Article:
The museum in China that oversees the Qin Tomb sites near Xi’an and its famous Terracotta Warriors is asserting its copyright in the army of funerary sculptures and their names at home and abroad. In February, the Emperor Qin Shihuang Mausoleum Site Museum in north-central China accused an amusement park that features replica warriors of violating its registered copyright. The response is an unusual effort by a state institution to assert copyright protection in cultural properties.
The 5,000-Year Cultural Expo Park in Anqing, Anhui province, contains a large pit of full-scale Terracotta Warrior models, along with other replica attractions.
In a statement, the museum claims “the exclusive right… to use the trademarks registered to [us], including ‘Terracotta Warriors’, ‘Qin Warriors’ and ‘Emperor Qin Shihuang’s Terracotta Warriors’. The unauthorised use—including names of the museum, registered trademarks and copyrighted pictures and videos—in Anhui is an infringement of [our] rights.”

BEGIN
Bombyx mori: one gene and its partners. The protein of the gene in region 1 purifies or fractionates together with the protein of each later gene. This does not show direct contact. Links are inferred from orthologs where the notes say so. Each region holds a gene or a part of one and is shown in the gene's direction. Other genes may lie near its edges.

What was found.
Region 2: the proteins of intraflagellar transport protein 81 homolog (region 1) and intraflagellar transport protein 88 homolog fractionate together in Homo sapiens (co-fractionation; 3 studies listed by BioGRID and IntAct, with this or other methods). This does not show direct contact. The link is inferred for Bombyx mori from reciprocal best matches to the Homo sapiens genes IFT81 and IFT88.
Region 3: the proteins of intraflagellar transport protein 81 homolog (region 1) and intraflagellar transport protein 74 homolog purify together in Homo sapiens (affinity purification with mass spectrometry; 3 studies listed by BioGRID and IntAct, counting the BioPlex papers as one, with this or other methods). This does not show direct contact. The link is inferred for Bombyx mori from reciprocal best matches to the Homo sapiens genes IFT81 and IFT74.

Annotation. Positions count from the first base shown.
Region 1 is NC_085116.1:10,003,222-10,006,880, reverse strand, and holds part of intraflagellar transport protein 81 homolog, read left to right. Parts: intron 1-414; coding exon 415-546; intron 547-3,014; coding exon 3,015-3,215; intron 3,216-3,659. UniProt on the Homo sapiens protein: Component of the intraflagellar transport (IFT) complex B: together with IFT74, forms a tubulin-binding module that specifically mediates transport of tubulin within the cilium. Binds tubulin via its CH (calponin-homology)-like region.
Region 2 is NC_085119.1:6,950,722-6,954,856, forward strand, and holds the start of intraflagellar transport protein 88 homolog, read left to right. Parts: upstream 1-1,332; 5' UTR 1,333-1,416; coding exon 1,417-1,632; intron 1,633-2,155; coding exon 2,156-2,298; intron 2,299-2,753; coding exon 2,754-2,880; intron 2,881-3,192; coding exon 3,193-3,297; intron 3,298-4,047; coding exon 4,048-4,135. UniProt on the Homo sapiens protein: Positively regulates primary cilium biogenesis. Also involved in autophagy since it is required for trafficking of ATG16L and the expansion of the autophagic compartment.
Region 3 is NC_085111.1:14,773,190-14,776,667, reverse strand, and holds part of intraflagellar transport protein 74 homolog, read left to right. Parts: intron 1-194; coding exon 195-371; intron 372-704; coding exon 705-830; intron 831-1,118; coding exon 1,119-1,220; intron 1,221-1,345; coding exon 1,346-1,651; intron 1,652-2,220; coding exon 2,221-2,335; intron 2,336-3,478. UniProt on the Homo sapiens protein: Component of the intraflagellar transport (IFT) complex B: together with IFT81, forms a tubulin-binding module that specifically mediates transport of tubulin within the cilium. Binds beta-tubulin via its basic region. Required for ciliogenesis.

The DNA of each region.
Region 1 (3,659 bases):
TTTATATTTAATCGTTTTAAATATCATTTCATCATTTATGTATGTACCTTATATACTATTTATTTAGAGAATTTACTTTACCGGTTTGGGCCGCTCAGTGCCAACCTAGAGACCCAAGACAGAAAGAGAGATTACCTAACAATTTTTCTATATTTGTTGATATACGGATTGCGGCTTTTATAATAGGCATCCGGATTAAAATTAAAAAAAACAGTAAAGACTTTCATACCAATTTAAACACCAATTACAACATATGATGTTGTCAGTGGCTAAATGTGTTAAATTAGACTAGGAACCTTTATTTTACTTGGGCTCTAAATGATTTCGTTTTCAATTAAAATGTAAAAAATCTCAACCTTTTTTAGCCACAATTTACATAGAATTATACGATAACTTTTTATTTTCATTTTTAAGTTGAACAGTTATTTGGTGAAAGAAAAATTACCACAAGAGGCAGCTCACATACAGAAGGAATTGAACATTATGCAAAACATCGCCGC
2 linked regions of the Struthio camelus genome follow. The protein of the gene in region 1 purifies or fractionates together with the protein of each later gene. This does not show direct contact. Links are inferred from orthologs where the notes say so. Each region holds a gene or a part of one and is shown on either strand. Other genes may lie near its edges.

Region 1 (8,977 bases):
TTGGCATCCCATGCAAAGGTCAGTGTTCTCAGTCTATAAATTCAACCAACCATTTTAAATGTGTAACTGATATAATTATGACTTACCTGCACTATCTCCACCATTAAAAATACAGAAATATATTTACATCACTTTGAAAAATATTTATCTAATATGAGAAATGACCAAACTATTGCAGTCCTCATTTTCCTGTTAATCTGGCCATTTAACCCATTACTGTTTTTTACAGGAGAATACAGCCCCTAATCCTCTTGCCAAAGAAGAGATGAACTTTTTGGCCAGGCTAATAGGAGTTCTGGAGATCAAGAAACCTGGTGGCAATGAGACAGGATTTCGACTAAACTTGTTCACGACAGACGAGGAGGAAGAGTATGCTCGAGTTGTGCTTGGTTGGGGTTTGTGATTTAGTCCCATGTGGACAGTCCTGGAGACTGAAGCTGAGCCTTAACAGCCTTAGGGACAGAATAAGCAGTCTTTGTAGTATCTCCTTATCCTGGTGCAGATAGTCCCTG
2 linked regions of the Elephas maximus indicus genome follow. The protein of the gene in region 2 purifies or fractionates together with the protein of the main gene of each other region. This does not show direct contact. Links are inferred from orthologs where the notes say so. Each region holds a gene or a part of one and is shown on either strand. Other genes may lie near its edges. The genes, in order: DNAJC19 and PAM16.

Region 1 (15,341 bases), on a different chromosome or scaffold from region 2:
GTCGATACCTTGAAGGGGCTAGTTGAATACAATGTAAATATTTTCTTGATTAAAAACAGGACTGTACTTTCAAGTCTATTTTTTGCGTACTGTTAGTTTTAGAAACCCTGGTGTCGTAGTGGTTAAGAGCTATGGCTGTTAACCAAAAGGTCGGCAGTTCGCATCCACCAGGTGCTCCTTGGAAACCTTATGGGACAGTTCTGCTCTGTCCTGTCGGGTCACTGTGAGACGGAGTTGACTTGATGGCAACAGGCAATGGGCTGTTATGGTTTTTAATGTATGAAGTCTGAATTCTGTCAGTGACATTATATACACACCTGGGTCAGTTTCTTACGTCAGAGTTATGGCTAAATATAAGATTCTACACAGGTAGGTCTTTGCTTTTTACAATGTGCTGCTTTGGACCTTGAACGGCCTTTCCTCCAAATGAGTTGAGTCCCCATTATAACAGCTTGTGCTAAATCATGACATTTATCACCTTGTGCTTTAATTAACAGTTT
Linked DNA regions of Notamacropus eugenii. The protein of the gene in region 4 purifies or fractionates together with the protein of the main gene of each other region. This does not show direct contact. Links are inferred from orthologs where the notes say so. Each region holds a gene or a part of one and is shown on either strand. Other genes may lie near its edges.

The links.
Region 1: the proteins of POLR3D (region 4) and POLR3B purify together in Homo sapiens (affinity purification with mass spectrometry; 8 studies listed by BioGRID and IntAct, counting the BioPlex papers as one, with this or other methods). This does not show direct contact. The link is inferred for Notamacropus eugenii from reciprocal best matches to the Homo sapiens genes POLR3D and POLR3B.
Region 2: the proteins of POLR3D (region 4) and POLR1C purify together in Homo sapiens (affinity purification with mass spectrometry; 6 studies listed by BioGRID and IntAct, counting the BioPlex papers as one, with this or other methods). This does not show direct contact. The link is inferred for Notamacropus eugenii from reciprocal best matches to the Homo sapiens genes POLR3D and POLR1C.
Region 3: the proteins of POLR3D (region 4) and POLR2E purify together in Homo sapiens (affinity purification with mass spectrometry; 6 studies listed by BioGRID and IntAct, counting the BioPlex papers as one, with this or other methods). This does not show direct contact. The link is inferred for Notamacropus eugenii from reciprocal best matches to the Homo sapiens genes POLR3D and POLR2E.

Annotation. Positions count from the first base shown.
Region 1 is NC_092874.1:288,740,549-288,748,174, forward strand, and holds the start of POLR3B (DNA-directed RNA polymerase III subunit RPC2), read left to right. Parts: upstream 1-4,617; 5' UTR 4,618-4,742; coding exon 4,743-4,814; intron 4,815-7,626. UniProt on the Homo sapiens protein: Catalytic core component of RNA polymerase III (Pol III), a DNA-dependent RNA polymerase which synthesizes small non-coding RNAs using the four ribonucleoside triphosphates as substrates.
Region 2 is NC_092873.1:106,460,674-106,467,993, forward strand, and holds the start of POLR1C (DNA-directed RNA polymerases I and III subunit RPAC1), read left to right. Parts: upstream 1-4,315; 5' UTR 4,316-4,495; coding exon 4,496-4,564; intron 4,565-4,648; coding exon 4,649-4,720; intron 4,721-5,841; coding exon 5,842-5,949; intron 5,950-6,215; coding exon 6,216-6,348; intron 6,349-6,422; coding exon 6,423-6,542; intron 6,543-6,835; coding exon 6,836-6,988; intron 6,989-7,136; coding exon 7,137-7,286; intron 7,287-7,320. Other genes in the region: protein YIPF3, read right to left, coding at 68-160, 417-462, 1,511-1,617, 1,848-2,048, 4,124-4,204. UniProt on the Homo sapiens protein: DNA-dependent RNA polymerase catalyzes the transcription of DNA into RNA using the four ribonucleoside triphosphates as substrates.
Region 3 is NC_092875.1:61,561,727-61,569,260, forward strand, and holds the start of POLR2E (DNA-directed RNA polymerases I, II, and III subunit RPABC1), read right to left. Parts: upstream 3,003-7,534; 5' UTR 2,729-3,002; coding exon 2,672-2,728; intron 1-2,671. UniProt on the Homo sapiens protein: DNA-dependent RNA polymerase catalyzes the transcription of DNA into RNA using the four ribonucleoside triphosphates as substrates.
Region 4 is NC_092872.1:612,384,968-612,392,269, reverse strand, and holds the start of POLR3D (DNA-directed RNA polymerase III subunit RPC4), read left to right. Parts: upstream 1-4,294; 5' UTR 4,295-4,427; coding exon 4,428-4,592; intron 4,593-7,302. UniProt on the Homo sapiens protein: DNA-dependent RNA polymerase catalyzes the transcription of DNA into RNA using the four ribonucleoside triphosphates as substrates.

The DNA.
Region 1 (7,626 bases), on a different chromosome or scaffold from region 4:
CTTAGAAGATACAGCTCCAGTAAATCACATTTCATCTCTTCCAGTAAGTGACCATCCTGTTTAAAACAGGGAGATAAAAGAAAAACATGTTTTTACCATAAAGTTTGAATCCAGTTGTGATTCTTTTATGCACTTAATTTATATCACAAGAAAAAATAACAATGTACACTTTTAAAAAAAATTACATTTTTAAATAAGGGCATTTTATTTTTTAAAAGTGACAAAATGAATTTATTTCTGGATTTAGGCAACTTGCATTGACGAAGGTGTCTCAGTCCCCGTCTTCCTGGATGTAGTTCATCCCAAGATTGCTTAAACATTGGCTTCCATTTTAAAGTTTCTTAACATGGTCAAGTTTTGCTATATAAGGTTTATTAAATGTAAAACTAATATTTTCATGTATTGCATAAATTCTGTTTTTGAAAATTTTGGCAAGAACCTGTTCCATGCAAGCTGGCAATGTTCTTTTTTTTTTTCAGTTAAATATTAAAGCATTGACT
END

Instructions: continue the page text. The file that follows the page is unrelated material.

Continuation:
The director of the 5,000-Year Cultural Expo Park, Yin Zhaopin, told China National Radio that it had not received any legal injunctions from the museum, arguing that “terracotta warriors are not Emperor Qin Shihuang’s Mausoleum Site Museum’s patent; terracotta figures can be made anywhere”. The Anhui-based copyright lawyer Wei Guo says: “Registration of a historical cultural relic for exclusive trademark rights is debatable.”
In January, the museum considered taking action against the Liège-Guillemins train station in Liège, Belgium, for displaying Terracotta Warriors not clearly labelled as replicas.